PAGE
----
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Four Tips to Put You in a Great Mood

Shorter daytime sunlight is associated with reduced energy and mood decline in some people. For centuries, many people have experienced "winter depression" associated with shorter days and weather patterns not conducive to outdoor activities. In 1984, scientists named this type of depression Seasonal Affective Disorder (SAD). SAD is more prevalent in women, and symptoms include weight gain and increased appetite for carbohydrates. Even if you do not have full-scale SAD, you will likely find that daily exposure to sunlight will boost your mood.

Build a Mental Bridge
All-or-Nothing Thinking - thinking everything is black or white with no shades of gray.
Negative Mental Filter - filtering out any bit of information that is positive, and only hearing the negative.
Disqualifying the Positive - explaining away words of affirmation or praise with false thoughts such as "I don't deserve this" or "They just feel sorry for me."1-1-great-mood-is-healthy

Magnification of Minimization - exaggerating events to catastrophic importance or minimizing successes.
"Should" Statements - holding to a rigid set of internal rules about what should, must or can't be done.
Labeling and Mislabeling - Using terms like "stupid," "idiot," or "loser" for self and others. Imagine your habitual, toxic thinking patterns creating a bridge in your mind day after day that leads to sadness, depression and eventually disease. You can choose to, instead, build a bridge to happiness, love and life. Become aware of your thoughts and when you notice a toxic thinking pattern, decide not to "travel over that bridge." Take the other bridge and eventually you can train your mind to break the habit of toxic thinking and to routinely produce positive thoughts.

Negative thought patterns contribute to bad moods and feelings of depression. There are many categories of toxic thinking patterns, including:

Minimize Internet Usage

More studies are linking too much time on the internet with poor mood and depression. A new term, "Facebook depression," refers to the possibility that Internet addicts lack satisfying amounts of real human interaction and companionship. Social networking sites can also promote unrealistic views of the world. A new study analyzed Internet usage among college students and found that students who show signs of depression tend to use the Internet differently than those who show no symptoms of depression. Depressed students tended to use file-sharing services, send email and chat online more than the other students. Depressed students also tend play more games and watch more videos online than other students.

The Internet, and television, can be fun and wonderful sources of information, but practice moderation with both. Do not let time spent in front of the TV or on the internet take the place of real human interaction.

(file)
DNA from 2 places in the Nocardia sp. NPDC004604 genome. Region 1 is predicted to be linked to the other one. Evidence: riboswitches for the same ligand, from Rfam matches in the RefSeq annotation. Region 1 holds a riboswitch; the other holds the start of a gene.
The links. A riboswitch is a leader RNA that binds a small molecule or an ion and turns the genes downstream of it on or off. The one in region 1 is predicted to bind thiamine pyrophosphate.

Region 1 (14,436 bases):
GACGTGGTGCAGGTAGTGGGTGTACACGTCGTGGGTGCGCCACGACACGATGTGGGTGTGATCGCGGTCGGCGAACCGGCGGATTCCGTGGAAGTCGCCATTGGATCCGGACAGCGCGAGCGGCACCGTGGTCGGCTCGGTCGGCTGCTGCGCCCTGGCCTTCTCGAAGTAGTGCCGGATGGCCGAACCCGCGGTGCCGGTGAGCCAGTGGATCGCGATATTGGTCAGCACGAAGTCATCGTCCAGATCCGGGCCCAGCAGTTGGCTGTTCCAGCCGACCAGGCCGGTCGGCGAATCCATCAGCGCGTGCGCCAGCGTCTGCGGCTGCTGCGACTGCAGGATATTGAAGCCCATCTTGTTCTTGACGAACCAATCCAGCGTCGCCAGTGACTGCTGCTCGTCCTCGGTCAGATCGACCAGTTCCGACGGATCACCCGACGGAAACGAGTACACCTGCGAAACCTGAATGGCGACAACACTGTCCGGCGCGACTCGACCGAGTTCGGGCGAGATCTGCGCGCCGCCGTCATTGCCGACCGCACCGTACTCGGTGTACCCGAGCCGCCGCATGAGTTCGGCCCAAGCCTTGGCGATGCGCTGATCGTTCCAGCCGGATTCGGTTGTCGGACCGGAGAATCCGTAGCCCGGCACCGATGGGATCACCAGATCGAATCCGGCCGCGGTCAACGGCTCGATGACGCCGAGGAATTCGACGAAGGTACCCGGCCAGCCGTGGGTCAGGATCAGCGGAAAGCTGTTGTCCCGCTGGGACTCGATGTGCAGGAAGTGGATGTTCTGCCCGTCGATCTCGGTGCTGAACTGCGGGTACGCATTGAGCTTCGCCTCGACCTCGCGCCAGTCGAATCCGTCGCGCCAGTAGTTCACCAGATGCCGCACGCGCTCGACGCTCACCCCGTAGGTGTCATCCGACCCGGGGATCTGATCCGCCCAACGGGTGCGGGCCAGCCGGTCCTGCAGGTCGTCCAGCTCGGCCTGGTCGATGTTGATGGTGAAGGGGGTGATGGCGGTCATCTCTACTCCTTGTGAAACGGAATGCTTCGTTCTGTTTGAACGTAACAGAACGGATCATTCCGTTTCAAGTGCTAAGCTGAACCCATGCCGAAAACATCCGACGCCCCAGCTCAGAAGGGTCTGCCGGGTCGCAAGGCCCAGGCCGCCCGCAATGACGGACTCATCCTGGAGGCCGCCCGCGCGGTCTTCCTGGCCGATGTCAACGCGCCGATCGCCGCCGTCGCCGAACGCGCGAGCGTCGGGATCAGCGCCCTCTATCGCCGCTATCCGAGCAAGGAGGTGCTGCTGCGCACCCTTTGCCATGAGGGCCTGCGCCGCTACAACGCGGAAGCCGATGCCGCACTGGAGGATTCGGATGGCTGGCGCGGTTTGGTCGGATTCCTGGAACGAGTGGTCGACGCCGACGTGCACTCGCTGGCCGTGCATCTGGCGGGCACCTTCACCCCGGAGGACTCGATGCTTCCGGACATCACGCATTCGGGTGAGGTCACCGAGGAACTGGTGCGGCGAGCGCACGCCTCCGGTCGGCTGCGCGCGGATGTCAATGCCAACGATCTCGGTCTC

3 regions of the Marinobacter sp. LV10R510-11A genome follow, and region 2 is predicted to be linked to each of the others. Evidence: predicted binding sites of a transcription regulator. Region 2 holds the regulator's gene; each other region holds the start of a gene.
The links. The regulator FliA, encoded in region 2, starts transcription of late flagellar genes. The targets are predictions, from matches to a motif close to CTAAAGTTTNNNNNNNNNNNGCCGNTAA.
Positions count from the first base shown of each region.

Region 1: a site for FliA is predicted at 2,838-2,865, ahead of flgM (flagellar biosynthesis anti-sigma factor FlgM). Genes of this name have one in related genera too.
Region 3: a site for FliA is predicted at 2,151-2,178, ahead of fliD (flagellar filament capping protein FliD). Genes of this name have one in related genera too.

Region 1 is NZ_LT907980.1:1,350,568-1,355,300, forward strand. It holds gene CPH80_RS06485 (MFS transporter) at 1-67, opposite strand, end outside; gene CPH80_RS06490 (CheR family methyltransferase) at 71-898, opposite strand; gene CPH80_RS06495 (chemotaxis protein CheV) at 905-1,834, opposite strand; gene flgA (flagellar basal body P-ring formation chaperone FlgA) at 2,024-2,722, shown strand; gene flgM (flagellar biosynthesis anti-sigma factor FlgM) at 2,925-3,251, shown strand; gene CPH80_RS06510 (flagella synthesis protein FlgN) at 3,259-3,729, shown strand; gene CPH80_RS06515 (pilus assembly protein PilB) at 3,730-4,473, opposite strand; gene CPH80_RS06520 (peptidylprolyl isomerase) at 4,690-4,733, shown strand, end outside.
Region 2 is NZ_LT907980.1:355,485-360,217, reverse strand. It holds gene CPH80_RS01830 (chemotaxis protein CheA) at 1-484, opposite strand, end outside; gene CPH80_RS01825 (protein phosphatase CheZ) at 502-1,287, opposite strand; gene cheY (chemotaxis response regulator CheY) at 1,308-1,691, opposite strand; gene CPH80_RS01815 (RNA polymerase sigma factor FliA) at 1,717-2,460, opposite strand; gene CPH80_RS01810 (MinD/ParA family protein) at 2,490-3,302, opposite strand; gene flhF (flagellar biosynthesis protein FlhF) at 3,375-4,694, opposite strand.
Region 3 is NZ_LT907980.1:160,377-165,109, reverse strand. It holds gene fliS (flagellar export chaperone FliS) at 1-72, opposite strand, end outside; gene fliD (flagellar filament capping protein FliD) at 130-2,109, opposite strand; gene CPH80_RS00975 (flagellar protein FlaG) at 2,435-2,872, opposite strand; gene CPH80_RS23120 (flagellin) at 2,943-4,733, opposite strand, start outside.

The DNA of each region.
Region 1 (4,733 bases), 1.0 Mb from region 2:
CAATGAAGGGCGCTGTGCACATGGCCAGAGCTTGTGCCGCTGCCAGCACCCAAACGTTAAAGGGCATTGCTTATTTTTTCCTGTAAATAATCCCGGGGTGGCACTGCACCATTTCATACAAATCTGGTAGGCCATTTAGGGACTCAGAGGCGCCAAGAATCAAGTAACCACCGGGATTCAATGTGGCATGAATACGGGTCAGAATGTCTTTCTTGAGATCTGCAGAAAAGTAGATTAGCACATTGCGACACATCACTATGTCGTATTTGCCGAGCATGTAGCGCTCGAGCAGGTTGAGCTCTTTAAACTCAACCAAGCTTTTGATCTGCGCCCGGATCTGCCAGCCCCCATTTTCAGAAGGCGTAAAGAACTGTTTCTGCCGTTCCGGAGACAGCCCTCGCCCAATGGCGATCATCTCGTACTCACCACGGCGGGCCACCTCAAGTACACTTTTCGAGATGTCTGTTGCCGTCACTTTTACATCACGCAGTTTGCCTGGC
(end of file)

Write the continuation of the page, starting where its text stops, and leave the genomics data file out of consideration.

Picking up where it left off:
This entry was posted in Health Tips by Dr. Don Colbert.

Don Colbert, MDDon Colbert, M.D. has been board certified in Family Practice for over 25 years and practices Anti aging and Integrative medicine. He is a New York Times Bestselling author of books such as The Bible Cure Series, What Would Jesus Eat, Deadly Emotions, What You Don't Know May be Killing You, and many more with over 10 million books sold. He is the Medical Director of the Divine Health Wellness Center in Orlando, Florida where he has treated over 50,000 patients. He is also a internationally known expert and prolific speaker on Integrative Medicine.

Dr. Colbert is on the Medical Advisory Board for the Fellowship of Christian Athletes. He has been featured on Dr. Oz, The O'Reilly Factor, ABC World News, BBC, Readers Digest, News Week, Prevention Magazine and many prominent Christian TV programs. He is also the TV host of his newly syndicated TV program "Dr Colbert’s Health Report." Dr. Colbert formulated Divine Health to meet the public's demand for higher quality supplementation. Dr. Colbert believes in treating the whole person; the mind, the body and the spirit.

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3 Responses to Four Tips to Put You in a Great Mood

  • peggy on March 14, 2013 at 3:20 pm said:

    I do appreciate your comments, however, I've been deep in a hole since about last Sept. and can't seem to climb out of it. I've tried psychiatrist, meds, therapist, etc.
    I don't get sleepy or hungry and emotions have gone away. Feeling pretty hopeless.

  • Randy Harris on March 14, 2013 at 3:42 pm said:

    I enjoy many of your books on natural healing, especially the one titled, "What Would Jesus Eat". Great stuff.

  • Penny Hare on March 17, 2013 at 8:37 am said:

    What if your husband is very busy with his business and friends , I am wanting lacking physical connection with him? I live far away from family and friends?


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